On 19 February 2021, the TPLF expressed its wish for peace negotiations, declaring eight preconditions for the negotiations.[74] On 20 February, the National Congress of Great Tigray (Baytona), Tigray Independence Party (TIP) and Salsay Weyane Tigray (SAWET) published six demands to the international community that closely overlapped with the TPLF's pre-conditions.[75]

Reactions

National

  • The Ogaden National Liberation Front (ONLF) condemned the "decision of President Mustafe to portray Somalis in Ethiopia as supporters of the war against Tigray".[164]
  • On 12 November 2020, the TPLF chairman Debretsion Gebremichael denied allegations that the TPLF had surrendered, stating that "we are still holding. These people cannot defeat us. We cannot be beaten."[165]
  • On 27 November, Ethiopian Attorney General, Gedion Timothewos, pressed by the BBC's Stephen Sackur to clarify if his country was now "sinking into civil war", responded: "If the Prime Minister were to let the TPLF go on with the kind of things they have been doing, if he had let them acquire the heavy weaponry they wanted to acquire by attacking the Northern Command, yes, we would have descended into that kind of situation; but by taking the measures we are taking right now, we will be able to avert that possibility."[166]
  • When Ethiopian Prime minister Lt. Col. Abiy Ahmed came to power in 2018, he made significant reforms to the country's judicial system, economy and foreign policy. According to an article by Hailemariam Desalegn, the former prime minister of Ethiopia, TPLF officials were concerned these moves were going to threaten their political and economic position in the country.[56] Thus TPLF officials started defying the orders from the federal government and made overt and covert actions to undermine and delegitimize the Ethiopian parliament, defense forces and the federal government.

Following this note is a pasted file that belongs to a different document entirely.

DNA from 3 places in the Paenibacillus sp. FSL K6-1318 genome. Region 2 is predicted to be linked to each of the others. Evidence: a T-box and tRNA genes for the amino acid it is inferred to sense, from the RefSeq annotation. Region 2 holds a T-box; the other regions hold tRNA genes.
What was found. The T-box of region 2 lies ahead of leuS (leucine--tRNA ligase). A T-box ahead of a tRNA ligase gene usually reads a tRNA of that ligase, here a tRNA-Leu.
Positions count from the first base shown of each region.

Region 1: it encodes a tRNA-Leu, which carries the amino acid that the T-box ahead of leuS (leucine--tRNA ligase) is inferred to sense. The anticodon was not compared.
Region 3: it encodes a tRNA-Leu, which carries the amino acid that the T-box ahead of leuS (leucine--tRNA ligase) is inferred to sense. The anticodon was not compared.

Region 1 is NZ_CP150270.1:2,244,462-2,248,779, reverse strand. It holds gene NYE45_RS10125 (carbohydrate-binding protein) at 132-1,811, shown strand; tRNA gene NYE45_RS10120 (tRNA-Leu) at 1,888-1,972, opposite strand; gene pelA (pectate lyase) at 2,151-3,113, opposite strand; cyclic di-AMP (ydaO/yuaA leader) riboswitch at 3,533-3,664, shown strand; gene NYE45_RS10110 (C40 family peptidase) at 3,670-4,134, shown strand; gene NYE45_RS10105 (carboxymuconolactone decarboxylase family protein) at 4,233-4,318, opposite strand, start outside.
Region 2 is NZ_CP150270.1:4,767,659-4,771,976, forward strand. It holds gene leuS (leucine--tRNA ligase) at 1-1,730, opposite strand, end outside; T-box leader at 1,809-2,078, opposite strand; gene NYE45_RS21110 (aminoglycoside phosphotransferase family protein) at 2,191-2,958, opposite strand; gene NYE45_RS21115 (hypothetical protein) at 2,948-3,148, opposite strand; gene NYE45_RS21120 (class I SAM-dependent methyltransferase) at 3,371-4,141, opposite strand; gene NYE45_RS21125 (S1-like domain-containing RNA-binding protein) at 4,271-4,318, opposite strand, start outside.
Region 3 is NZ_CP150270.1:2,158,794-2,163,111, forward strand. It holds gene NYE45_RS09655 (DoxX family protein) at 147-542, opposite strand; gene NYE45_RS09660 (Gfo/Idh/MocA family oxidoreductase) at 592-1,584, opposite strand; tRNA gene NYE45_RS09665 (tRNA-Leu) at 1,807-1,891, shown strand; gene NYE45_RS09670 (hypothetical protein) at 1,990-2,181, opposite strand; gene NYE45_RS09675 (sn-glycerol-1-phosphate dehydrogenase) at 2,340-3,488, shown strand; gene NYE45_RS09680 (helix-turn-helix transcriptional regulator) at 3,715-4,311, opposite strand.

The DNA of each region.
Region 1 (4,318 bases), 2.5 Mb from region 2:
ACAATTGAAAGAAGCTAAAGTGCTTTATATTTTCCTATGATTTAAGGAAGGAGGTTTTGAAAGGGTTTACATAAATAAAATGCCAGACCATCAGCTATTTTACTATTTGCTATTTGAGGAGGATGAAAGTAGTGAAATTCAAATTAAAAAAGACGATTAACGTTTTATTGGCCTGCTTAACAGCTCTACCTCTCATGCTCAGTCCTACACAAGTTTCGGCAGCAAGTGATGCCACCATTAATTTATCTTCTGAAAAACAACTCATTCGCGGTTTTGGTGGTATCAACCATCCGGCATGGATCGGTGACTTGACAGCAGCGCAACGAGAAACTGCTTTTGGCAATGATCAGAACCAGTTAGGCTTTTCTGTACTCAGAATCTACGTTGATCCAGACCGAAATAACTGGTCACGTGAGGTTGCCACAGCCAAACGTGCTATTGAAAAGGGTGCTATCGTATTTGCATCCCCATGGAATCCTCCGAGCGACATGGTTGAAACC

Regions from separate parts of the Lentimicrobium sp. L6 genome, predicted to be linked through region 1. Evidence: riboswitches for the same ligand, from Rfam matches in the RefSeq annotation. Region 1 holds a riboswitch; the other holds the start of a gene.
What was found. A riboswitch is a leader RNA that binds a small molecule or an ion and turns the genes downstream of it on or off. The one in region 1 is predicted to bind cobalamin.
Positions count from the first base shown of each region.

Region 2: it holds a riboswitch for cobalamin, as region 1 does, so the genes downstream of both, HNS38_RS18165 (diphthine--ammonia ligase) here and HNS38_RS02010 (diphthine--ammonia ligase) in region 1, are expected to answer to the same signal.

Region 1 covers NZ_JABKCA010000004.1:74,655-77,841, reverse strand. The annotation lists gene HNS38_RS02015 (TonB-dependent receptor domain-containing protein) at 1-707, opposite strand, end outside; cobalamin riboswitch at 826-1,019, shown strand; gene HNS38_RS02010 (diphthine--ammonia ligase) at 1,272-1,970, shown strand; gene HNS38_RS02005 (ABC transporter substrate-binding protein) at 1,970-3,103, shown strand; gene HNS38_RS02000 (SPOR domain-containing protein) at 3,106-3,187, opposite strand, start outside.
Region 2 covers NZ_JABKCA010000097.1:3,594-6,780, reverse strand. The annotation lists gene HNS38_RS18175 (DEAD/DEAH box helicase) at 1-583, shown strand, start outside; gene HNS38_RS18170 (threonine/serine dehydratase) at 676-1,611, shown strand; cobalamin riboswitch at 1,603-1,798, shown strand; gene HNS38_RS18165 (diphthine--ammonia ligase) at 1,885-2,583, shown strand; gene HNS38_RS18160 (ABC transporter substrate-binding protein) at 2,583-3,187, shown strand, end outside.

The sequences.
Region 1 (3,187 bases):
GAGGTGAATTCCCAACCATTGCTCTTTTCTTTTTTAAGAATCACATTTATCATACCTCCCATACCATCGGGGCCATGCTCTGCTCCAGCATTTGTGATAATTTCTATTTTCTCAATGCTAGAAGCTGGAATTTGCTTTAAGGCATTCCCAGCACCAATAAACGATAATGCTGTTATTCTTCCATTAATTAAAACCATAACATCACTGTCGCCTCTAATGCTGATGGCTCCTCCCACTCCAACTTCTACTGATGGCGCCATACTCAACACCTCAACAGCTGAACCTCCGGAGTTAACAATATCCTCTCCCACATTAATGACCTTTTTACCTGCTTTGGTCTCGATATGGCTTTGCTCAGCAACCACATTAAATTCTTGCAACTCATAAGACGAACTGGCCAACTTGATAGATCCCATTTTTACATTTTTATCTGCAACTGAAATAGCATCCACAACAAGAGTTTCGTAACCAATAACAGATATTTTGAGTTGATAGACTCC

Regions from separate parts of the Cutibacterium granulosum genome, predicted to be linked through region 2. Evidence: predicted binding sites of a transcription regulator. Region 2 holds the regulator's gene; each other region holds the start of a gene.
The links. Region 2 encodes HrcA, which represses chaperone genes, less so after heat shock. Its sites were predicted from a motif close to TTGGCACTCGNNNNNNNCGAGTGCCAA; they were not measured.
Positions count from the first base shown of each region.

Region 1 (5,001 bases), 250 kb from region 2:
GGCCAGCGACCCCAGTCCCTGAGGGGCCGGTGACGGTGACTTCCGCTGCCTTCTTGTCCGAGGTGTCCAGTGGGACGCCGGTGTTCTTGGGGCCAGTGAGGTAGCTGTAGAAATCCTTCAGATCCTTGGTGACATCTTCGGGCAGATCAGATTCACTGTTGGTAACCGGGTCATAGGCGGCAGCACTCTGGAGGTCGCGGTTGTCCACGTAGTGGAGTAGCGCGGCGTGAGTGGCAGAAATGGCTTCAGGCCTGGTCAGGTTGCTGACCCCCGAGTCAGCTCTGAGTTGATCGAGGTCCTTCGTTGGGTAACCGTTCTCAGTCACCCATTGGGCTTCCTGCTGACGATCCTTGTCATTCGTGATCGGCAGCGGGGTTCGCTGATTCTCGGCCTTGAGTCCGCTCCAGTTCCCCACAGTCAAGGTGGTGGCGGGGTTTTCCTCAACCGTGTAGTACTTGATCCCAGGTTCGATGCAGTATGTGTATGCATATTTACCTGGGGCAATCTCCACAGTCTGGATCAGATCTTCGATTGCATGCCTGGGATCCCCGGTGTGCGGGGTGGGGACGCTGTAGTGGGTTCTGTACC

Protests

On Tuesday 9 February 2021, when religious leaders started a visit to Mekelle organised by federal authorities to show that the situation was "normal", protestors used stones and burnt tyres to block central parts of the town in objection to the claim that the situation had return to normality. Soldiers fired at the protestors, killing one. The head of the transport division of Ayder Referral Hospital and his son were beaten by soldiers, and stated that there were many injured who were not being brought to the hospital.[167]

International

Intergovernmental organizations

  • United Nations The United Nations (UN) warned of the emergence of a major humanitarian crisis, if a full-scale conflict arose.[180]
  • European Union The European Commission said it was mobilizing an initial €4 million in emergency aid, in order to assist displaced Ethiopian refugees who had fled to Sudan.[181] The EU plans on cutting aid to and sanctioning other regions of Ethiopia due to the conflict.[182][183]
  • African Union The African Union (AU) appealed for cessation of hostilities and protection of civilians. AU also stated that the European Union and United Nations Security Council should not intervene until an African Union envoy is sent to Ethiopia.[184]

Humanitarian Organizations

  • Worldwide, humanitarian organisations and the scientific community asked for a rapid ceasefire and delivery of humanitarian aid to the people of Tigray.[185][186]
  • International petitions for humanitarian aid to Tigray have been launched, for instance by concerned scientists (Professors Jan Nyssen, Eloi Ficquet, Wolbert Smidt, Jozef Deckers, Istvan Tarrosy, Paolo Billi, Sil Lanckriet, Kjetil Tronvoll and others),[187] and another one on Avaaz.[188]

Protests by diaspora abroad

Outside Ethiopia, people of Ethiopian Tigrayan diaspora, as well as those of Eritrean opposition members , took to the streets to protest against the conflict. These protests included:

2020

2021

See also

Notes

References

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  203. ^ "Protest at UN Headquarters".

External links

Casualty recording websites: